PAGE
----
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What If We Ran Our Elections Like France?
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What If We Ran Our Elections Like France?

It could be very easy for factions to attain momentary power.

Perhaps the most interesting thing about this weekend’s French election isn’t who won, but who lost—and what it might mean for America.

French President Emmanuel Macron and Marine Le Pen of the National Rally party won enough of the vote—27.8 percent and 23.2 percent respectively—to head into a runoff on April 24. Close behind them were an assortment of hard-right and hard-left candidates. And in the also-ran category: Valérie Pécresse (4.8 percent) and Anne Hildago (1.8 percent). Amazingly, their parties—the Republicans and the Socialists—dominated French politics for decades, and now they’re fast on their way to obscurity.

It’s a little bit like if America held a giant nonpartisan “jungle primary” and the Republican and Democratic candidates combined didn’t break double digits, never mind fail to make the runoff.

Of course, France’s politics and political system are quite different from ours, so the analogy shouldn’t be taken too literally. There’s a reason France had five republics, and we’re still working on our first. Macron created his party, La République En Marche, in 2016 just so he could run for president.

Still, French politics have changed a lot in recent years. The most notable change is that the center of gravity has moved decidedly rightward. Le Pen, daughter of the far-right nativist Jean-Marie Le Pen (whom she expelled from the National Front party in 2015 for his antisemitic comments), is a national populist who, according to a YouGov poll, led Macron among all voters under the age of 55.

Meanwhile, in part because Macron has branded himself as the only centrist in French politics, the left has become more radical. Jean-Luc Mélenchon, dubbed by British papers as “France’s Corbyn” (perhaps in part for his own problems with the Jewish community), came in third with nearly 22 percent of the vote, barely a point shy of Le Pen. Melénchon wants to scrap the Fifth Republic entirely and start over.

Another important difference between France and America is that “liberalism” over there still has more of its original meaning. A French liberal, or “neoliberal,” on economics is a champion, or at least a proponent, of laissez faire economics. Meanwhile, both the far left and far right alike are far friendlier to state-driven regulation of the economy. The differences mostly manifest themselves over which winners and which losers the state should pick.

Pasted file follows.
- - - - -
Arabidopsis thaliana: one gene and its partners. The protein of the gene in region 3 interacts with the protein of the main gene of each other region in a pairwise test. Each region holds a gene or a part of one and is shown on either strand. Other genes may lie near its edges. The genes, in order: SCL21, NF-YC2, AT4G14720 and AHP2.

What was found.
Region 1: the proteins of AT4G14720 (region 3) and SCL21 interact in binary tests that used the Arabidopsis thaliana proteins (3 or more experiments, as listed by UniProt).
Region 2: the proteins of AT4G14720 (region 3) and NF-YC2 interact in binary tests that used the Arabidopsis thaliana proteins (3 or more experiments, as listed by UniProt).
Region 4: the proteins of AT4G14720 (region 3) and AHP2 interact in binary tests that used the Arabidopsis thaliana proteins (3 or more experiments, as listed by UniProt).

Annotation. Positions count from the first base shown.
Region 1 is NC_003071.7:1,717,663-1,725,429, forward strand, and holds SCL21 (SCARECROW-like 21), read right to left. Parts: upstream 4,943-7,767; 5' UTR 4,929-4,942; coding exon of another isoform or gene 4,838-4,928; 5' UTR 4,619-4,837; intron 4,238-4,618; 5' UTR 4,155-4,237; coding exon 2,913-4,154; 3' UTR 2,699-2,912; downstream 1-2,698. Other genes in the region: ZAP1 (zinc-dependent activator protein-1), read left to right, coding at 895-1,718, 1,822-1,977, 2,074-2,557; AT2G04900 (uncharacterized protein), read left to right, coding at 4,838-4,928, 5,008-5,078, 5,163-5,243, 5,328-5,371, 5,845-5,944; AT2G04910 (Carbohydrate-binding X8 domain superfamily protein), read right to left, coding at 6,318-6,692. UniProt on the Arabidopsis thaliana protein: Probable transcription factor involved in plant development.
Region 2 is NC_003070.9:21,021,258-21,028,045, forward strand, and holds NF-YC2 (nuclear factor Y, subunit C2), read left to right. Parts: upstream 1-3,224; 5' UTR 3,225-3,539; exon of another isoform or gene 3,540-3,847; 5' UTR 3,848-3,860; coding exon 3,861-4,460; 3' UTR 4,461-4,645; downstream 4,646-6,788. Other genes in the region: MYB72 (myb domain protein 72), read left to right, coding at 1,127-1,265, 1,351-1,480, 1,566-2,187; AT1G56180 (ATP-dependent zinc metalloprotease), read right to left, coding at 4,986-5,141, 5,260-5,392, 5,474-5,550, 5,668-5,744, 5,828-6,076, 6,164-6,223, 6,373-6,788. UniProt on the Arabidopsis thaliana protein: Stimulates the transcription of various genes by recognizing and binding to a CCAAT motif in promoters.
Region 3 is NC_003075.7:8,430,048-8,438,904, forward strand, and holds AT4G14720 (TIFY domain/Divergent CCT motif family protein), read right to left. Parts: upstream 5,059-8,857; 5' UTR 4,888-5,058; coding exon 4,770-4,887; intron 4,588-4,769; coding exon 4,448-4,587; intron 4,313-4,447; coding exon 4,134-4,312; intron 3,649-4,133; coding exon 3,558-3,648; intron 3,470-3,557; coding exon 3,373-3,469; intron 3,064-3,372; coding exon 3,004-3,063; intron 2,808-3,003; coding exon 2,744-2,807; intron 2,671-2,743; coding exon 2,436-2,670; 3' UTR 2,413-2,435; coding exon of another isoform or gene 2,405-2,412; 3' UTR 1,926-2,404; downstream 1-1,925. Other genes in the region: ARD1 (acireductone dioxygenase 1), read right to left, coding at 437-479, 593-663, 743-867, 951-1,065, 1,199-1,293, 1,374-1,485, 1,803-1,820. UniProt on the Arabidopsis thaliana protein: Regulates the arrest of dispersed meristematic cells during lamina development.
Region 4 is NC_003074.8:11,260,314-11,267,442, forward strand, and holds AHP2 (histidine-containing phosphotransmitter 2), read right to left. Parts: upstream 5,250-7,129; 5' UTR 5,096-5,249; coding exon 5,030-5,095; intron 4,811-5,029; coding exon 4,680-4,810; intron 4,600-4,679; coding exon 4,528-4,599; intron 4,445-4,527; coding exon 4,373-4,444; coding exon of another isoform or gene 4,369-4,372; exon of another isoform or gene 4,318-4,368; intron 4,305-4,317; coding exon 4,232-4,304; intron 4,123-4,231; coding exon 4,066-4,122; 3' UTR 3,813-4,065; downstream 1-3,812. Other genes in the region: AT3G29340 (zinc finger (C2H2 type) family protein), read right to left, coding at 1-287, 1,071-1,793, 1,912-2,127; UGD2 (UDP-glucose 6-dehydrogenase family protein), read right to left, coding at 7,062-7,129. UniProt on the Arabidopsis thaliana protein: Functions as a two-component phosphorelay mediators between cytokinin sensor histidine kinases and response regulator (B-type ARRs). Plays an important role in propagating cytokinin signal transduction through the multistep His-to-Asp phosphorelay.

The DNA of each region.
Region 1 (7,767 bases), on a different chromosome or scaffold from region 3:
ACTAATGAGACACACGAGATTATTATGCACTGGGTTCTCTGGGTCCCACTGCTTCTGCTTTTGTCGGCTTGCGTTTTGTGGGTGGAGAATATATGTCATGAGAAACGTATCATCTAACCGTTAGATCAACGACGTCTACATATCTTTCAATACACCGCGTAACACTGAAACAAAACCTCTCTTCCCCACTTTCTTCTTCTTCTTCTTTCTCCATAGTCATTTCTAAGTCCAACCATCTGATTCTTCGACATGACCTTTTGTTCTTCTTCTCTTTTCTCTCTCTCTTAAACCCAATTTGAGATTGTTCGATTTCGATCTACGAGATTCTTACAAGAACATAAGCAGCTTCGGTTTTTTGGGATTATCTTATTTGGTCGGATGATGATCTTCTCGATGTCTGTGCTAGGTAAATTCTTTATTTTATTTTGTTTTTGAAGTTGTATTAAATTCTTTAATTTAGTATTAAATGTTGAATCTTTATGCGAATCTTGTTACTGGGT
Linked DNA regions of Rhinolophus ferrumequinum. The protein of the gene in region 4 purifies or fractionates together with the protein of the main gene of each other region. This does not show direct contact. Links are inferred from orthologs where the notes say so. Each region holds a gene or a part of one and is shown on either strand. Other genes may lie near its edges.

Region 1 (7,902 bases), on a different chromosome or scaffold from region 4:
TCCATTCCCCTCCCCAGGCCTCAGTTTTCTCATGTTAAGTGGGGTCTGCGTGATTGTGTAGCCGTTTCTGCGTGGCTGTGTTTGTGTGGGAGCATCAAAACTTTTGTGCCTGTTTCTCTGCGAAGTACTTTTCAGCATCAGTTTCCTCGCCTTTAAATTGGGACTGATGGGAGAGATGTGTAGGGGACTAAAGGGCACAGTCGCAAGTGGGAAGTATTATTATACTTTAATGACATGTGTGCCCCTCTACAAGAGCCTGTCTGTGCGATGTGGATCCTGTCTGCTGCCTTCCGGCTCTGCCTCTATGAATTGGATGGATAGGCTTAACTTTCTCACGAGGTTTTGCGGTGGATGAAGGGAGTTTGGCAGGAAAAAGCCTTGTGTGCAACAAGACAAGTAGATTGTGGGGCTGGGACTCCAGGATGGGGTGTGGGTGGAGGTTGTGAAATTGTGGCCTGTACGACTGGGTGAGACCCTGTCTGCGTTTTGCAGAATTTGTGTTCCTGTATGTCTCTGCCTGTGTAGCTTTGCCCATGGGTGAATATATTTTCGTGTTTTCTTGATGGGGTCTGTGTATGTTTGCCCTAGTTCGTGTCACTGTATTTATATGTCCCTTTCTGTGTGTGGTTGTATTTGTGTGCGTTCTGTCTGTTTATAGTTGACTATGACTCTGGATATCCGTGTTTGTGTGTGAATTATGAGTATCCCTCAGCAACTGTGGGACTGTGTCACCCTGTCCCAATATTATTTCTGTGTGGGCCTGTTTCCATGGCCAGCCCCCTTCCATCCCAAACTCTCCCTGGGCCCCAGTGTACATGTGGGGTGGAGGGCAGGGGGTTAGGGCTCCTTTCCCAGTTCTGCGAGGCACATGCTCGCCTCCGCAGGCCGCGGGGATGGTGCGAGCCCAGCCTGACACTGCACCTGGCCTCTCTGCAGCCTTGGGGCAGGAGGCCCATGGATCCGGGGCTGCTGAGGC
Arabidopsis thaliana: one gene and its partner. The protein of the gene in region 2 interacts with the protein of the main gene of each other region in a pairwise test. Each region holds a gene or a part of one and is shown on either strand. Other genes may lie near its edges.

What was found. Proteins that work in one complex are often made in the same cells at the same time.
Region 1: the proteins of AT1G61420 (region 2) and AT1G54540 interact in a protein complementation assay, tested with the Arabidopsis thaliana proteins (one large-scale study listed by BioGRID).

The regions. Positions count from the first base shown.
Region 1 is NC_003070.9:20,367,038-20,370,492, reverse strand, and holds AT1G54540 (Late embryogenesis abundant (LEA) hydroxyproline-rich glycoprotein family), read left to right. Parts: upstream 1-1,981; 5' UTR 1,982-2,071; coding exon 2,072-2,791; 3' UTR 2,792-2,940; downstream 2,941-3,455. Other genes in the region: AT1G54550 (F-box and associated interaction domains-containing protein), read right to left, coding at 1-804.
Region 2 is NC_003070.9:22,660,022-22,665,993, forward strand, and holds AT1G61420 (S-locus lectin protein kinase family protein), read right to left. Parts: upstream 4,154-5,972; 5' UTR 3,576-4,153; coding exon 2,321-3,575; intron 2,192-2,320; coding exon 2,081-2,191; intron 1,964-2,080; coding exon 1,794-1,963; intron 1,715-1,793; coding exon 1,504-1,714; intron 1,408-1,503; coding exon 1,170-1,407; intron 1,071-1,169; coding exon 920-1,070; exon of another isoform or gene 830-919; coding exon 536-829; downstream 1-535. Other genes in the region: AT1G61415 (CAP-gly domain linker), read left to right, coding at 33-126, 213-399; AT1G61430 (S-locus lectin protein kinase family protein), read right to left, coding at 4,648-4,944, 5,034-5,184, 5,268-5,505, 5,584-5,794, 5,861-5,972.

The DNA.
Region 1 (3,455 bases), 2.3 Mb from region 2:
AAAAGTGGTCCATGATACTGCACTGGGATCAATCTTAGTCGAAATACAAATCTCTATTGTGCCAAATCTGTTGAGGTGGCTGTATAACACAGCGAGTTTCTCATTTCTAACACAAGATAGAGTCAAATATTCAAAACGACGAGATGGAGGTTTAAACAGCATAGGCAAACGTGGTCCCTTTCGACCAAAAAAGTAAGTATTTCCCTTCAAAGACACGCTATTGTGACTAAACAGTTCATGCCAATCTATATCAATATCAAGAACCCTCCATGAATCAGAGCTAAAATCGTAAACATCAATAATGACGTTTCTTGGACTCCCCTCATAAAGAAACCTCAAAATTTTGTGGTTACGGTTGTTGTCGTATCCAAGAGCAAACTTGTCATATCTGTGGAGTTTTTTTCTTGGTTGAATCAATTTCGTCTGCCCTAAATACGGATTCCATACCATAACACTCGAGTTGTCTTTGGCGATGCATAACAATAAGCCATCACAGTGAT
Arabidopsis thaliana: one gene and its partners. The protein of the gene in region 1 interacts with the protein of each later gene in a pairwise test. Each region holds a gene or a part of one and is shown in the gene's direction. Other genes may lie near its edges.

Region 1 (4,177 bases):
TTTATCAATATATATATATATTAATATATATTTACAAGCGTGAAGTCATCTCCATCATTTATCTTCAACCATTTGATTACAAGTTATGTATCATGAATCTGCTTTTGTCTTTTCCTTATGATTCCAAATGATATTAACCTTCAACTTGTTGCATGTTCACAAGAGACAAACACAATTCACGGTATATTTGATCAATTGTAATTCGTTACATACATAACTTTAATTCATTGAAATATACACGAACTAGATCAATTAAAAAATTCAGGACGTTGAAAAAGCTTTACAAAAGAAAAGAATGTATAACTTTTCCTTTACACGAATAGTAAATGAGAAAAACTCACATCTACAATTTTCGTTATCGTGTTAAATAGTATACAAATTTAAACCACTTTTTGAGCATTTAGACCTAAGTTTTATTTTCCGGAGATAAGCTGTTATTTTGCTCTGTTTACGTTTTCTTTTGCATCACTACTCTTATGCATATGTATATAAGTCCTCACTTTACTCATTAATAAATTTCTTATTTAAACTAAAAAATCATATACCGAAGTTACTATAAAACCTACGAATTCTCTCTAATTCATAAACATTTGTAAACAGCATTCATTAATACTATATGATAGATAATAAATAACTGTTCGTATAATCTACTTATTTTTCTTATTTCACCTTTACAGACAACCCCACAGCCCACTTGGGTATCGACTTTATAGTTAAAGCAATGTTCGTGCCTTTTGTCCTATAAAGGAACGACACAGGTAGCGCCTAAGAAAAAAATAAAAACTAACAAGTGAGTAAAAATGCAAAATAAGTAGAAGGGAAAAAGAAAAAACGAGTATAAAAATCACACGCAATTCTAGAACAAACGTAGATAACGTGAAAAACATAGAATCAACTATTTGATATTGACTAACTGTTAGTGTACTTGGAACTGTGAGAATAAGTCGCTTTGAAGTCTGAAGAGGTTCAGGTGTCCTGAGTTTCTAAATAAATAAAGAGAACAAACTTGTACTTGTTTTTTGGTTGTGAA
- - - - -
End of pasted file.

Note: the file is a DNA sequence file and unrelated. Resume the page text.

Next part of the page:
Given that our politics are moving in a French direction, it’s an interesting thought experiment: What if America had its own French-style jungle primary?

It’s harder than it might sound because polls aren’t entirely reliable. Partisanship in our polarized two-party system often drives big shifts in voter attitudes on some issues. For instance, when Donald Trump railed against free trade, a lot of Republicans and Democrats switched positions.

It’s easy to imagine an Elizabeth Warren or Bernie Sanders moving toward something close to Mélenchon’s agenda of constitutional radicalism and confiscatory taxation (in 2017 he even proposed a 100 percent tax on earnings above 400,000 euros). And even if they wouldn’t go that far, you can be sure someone would. That’s part of the problem with France’s system, the bigger the field in the first round, the more incentive there is for fringe candidates to throw their hats in.

On the right, the picture is murkier. The loudest voices on the right champion their own versions of populism and nationalism. Fox’s Tucker Carlson, who has praised Sen. Warren’s economic program, has also promoted anti-immigration “replacement theory,” which is all the rage in France.

While I suspect Carlson would leap into the race, he’d have a lot of competition in his lane. A host of Republicans have embraced the idea that the GOP should become the party of the working class, at war with “Big Tech” and “woke corporations” generally. What this means in practice, varies widely. What unites them is rejection, in whole or in part, of the American right’s traditional laissez faire dogma about not using the state for picking winners and losers. In September, J.D. Vance, who’s running for the Senate from Ohio, asked why the state doesn’t confiscate the assets of nonprofit institutions he dislikes and “give it to the people who’ve had their lives destroyed by their radical open borders agenda?”

Who would be a Macron-like centrist? I’m not sure and, not wanting to hurt their standing among Republicans, I’m reluctant to offer a guess.

What I am certain about is that while I have ample contempt for both parties these days, I am grateful for our two-party system and constitutional safeguards. The Founders were as concerned about the tyranny of autocracy as they were about the tyranny of the majority and the tyranny that would result from any single “faction” that might attain momentary power thanks to periodic gales of populist rage.

Jonah Goldberg is editor-in-chief and co-founder of The Dispatch, based in Washington, D.C. Prior to that, enormous lizards roamed the Earth. More immediately prior to that, Jonah spent two decades at National Review, where he was a senior editor, among other things. He is also a bestselling author, longtime columnist for the Los Angeles Times, commentator for CNN, and a senior fellow at the American Enterprise Institute. When he is not writing the G-File or hosting The Remnant podcast, he finds real joy in family time, attending to his dogs and cat, and blaming Steve Hayes for various things.